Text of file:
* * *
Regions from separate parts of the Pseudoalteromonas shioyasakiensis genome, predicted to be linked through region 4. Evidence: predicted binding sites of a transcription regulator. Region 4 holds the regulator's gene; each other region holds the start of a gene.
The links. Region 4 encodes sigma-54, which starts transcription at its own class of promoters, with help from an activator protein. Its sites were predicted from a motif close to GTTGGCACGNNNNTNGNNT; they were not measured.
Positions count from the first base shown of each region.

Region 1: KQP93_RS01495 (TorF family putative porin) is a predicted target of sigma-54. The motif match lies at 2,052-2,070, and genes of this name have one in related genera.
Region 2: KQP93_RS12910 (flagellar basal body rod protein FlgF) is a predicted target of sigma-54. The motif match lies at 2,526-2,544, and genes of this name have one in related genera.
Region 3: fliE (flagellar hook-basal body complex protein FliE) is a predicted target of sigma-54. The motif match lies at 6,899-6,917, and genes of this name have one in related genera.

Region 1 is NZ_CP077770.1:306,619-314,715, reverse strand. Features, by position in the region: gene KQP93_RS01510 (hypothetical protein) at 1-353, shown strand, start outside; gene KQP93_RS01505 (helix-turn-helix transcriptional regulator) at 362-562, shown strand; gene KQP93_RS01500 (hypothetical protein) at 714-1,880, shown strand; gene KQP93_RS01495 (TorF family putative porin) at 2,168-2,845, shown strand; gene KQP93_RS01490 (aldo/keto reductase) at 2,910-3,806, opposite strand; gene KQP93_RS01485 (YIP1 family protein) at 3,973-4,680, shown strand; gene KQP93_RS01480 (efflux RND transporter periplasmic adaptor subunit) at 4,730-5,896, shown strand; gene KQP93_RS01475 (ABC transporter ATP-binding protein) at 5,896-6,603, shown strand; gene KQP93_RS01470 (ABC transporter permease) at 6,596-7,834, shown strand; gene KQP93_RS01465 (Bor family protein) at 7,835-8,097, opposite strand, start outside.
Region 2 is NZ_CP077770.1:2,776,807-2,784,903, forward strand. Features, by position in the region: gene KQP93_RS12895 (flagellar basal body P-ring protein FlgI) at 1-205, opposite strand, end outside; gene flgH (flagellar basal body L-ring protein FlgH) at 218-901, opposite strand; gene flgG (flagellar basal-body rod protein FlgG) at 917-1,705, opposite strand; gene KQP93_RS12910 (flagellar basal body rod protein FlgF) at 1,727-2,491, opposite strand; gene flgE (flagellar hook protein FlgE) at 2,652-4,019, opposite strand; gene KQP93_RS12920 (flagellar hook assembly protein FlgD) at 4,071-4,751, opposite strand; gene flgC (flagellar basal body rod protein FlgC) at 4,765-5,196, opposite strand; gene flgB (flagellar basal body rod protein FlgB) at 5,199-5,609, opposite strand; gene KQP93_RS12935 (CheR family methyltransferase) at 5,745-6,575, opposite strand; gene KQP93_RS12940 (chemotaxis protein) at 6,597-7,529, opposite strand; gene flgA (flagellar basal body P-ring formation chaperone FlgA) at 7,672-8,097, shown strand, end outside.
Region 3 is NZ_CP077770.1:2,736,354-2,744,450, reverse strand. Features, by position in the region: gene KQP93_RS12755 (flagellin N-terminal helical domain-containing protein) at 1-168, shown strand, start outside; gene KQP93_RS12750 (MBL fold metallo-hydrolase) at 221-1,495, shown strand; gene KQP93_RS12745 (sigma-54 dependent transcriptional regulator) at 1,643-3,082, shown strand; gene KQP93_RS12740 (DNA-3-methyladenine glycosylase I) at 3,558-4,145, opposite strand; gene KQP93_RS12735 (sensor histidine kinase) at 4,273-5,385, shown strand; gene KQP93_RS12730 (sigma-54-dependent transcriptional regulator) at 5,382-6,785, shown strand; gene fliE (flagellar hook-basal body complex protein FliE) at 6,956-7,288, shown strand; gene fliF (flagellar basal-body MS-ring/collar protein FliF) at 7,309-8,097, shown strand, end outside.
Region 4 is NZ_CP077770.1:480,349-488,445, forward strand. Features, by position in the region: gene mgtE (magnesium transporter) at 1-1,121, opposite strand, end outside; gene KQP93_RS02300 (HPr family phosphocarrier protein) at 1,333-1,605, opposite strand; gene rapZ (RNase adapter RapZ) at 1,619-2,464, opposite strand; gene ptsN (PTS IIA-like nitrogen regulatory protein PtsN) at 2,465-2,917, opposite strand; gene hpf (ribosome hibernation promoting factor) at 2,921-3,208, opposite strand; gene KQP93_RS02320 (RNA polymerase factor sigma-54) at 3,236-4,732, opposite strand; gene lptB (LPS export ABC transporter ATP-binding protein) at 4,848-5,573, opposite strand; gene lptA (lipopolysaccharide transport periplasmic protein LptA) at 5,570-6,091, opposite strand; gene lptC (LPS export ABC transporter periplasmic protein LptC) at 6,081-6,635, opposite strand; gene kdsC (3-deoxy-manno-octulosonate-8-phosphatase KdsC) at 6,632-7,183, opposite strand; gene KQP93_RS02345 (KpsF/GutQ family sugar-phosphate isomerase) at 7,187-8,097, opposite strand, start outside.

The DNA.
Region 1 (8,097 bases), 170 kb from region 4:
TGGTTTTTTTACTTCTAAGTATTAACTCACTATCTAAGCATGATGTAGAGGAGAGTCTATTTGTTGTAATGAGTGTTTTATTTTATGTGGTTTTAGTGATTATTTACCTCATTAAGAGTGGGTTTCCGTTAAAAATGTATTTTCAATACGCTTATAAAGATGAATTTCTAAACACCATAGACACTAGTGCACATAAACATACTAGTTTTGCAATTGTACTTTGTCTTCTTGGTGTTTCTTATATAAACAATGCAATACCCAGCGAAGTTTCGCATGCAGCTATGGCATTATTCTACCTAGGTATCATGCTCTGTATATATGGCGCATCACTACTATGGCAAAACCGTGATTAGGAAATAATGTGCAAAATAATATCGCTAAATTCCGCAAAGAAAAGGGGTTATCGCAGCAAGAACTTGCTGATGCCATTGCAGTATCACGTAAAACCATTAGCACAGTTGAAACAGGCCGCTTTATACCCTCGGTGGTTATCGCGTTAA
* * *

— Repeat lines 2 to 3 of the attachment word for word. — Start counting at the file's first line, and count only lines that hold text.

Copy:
The links. Region 4 encodes sigma-54, which starts transcription at its own class of promoters, with help from an activator protein. Its sites were predicted from a motif close to GTTGGCACGNNNNTNGNNT; they were not measured.
Positions count from the first base shown of each region.